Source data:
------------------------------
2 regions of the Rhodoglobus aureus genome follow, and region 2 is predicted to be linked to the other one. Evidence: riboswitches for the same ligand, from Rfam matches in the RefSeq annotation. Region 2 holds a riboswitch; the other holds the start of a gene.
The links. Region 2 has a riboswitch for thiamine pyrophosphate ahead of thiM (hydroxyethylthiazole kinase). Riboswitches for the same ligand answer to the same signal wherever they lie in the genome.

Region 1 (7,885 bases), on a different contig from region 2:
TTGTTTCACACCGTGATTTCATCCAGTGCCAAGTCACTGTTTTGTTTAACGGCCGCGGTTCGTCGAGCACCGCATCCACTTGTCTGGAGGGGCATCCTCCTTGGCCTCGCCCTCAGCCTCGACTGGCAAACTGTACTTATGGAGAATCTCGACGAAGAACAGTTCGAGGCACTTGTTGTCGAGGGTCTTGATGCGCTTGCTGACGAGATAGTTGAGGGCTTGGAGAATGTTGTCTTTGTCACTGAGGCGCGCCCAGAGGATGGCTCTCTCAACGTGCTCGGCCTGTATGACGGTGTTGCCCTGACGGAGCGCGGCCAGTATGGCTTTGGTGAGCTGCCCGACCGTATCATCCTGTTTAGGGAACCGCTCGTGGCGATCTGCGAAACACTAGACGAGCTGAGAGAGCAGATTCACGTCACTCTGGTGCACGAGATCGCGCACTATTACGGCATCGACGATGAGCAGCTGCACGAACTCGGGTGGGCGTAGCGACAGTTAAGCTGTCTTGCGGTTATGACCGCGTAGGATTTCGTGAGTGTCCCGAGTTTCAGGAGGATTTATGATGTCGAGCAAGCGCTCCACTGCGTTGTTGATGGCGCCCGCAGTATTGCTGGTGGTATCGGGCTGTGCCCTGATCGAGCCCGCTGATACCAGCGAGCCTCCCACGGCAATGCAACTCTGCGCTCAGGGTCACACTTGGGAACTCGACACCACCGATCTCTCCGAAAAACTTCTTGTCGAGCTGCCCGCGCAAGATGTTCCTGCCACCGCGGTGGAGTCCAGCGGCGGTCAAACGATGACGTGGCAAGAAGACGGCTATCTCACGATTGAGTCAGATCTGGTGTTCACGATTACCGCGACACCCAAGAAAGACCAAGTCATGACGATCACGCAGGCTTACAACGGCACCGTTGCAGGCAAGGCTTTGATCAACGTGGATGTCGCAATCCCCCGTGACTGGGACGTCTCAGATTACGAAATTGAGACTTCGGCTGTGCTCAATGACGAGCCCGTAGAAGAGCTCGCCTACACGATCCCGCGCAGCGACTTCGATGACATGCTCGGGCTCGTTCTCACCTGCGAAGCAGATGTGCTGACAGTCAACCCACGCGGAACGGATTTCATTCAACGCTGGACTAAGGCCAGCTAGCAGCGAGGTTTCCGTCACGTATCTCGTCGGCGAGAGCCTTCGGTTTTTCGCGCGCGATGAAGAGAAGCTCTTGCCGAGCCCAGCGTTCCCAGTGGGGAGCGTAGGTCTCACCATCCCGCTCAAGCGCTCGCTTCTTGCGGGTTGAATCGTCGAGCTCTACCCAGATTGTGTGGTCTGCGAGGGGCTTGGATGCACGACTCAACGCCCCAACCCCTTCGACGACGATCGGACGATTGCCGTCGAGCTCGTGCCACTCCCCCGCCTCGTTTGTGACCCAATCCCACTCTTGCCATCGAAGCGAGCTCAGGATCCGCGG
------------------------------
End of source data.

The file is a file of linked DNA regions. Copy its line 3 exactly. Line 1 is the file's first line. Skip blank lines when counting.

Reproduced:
Region 1 (7,885 bases), on a different contig from region 2: